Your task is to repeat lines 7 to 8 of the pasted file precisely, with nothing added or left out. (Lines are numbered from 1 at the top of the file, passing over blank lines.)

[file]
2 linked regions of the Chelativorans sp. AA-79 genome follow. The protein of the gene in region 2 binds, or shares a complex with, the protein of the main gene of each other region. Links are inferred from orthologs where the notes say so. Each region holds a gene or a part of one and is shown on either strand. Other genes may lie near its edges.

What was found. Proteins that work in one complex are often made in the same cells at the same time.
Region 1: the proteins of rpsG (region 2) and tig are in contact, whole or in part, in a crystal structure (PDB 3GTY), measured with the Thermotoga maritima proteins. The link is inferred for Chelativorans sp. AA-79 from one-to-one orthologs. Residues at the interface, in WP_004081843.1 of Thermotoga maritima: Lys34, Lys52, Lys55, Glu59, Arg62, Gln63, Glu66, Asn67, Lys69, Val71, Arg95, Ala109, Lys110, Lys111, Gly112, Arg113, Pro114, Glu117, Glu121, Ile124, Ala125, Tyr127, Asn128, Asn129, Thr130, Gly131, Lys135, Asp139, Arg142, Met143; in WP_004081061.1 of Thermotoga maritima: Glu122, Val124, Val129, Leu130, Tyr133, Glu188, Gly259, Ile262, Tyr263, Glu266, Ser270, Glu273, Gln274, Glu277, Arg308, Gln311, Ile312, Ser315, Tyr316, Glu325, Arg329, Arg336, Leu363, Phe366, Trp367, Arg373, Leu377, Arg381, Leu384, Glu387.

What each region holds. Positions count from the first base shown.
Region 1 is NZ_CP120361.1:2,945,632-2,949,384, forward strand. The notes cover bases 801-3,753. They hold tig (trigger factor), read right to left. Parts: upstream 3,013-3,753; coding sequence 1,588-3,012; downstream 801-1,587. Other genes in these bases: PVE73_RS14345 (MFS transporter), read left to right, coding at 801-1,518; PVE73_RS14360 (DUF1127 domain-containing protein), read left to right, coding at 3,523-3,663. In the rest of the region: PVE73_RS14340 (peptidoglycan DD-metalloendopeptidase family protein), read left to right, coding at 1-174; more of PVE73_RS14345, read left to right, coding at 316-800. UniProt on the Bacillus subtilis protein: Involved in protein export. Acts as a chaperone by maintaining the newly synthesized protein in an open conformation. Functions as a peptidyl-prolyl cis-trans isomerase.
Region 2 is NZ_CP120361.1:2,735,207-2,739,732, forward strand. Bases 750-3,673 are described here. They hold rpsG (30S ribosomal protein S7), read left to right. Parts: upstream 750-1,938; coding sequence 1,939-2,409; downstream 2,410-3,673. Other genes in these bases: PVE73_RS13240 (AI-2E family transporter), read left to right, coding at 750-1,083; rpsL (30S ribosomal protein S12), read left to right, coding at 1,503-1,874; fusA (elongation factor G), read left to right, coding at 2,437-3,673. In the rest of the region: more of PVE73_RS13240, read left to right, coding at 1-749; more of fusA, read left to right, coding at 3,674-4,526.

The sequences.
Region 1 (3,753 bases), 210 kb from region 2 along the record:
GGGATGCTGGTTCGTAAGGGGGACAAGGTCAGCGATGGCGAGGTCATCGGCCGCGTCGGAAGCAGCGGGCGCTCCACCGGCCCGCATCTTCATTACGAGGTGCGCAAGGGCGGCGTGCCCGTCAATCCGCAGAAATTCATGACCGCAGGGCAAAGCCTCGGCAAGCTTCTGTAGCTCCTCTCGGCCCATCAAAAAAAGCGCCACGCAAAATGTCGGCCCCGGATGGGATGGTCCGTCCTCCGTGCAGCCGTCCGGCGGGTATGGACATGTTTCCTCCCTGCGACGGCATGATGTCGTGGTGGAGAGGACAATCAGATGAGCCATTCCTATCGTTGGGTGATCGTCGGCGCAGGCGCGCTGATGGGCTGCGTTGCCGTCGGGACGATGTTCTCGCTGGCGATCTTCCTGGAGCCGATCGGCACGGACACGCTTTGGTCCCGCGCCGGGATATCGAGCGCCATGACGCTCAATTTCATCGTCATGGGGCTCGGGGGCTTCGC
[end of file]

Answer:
The sequences.
Region 1 (3,753 bases), 210 kb from region 2 along the record: